I found my Uncle on Facebook

Before I begin this post, an important note: Most, if not all content on this blog is CC-BY-SA licensed. This particular post is © Erica J. Baker, All Rights Reserved.

I found my Uncle on Facebook.

Sounds pretty mundane, run of the mill right? Many of your family members are on Facebook, I’m sure. To grasp this, let me back up for about oh, 50 some odd years.

My grandma went down to Saint Petersburg as a young woman, I’m not sure why but I know she ended up working at a local business. There she met a man. They conceived my father. The man then went…somewhere. My dad was born and never knew his father or who he was.

Fast forward to 1997, as my grandmother knew her days were getting short. She told my dad the circumstances of how she and his father met and also his fathers name. My grandmother passed away shortly thereafter.

Fast forward again to 2005 or so. I started becoming extremely interested in my family tree and history. I asked my dad what he knew of his father and he told me his fathers name, as told by his mother. I immediately did a search on Ancestry.com for the name. No matches. I didn’t pay much attention to it. I hadn’t known my grandfather for 25 years and it wasn’t that big deal a that I couldn’t find him. I assumed either my grandmother remembered the name incorrectly or my grandfather didn’t tell her his full name.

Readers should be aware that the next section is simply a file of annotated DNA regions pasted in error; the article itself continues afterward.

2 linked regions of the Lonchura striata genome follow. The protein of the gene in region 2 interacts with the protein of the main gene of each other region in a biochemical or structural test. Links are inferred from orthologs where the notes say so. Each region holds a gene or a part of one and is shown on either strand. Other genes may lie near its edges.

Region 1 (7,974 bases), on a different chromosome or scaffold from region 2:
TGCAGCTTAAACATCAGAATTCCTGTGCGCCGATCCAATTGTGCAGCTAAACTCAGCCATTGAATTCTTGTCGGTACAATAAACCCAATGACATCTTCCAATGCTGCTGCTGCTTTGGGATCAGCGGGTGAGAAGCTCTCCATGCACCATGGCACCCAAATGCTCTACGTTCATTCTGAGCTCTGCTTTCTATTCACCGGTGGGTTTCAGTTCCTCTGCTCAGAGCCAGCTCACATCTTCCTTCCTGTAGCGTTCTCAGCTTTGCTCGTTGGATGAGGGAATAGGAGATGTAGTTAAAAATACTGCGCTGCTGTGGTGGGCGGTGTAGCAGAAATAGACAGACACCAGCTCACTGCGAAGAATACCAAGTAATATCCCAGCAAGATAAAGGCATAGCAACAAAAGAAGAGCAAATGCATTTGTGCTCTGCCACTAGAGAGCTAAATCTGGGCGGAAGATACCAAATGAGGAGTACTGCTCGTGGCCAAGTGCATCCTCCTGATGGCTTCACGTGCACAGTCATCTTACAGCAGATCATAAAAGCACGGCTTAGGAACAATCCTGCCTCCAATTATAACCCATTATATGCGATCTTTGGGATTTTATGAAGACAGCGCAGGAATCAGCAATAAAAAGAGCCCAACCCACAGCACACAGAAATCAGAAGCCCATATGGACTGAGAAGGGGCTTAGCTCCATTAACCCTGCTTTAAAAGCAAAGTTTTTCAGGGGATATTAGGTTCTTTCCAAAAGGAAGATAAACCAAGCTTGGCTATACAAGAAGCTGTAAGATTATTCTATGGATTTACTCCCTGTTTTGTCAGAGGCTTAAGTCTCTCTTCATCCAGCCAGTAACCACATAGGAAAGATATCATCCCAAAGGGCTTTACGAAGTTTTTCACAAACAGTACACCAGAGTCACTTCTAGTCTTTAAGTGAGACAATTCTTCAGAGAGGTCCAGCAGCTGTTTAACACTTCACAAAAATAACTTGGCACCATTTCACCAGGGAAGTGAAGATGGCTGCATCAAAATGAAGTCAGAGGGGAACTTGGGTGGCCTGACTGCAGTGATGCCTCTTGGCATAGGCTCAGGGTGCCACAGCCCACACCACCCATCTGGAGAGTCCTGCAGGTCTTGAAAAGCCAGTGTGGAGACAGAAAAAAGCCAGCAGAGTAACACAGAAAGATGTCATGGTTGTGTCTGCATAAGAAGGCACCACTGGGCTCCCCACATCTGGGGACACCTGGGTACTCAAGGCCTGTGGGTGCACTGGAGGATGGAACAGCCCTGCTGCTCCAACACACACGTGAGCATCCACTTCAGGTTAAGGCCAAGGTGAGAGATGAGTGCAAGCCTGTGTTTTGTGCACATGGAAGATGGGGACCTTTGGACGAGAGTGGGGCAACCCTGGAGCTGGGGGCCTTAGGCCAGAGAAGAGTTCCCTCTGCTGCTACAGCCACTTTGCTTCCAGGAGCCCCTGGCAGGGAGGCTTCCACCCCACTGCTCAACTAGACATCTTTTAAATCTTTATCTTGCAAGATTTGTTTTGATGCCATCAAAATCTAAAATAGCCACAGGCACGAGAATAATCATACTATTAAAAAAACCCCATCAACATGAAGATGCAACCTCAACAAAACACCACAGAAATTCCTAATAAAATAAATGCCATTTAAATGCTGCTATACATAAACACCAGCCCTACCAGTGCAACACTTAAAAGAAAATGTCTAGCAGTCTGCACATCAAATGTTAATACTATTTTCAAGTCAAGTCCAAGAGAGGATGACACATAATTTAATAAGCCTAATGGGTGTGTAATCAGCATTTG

Fast forward again to 2010. I had my dad do the the Big Spit (23andMe test) and he’s got many Relative Finder matches. His paternal haplogroup is one of great interest to several people in said haplogroup. These results reinvigorated my interest in trying to find my paternal grandfather. Once again, I turned to Ancestry.com. Once again, nothing. This time though, I decided to be a bit more persistent.

Let’s rewind to 2005 again for a moment. The internet was still all about search and finding information useful to you. Facebook was still private. MySpace was being purchased by NewsCorp and was still for music artists and teenagers, for the most part. Friendster had a brief explosion of interest and use but was fizzling out. In 2005, the concept of  social networking just hadn’t yet reached the masses.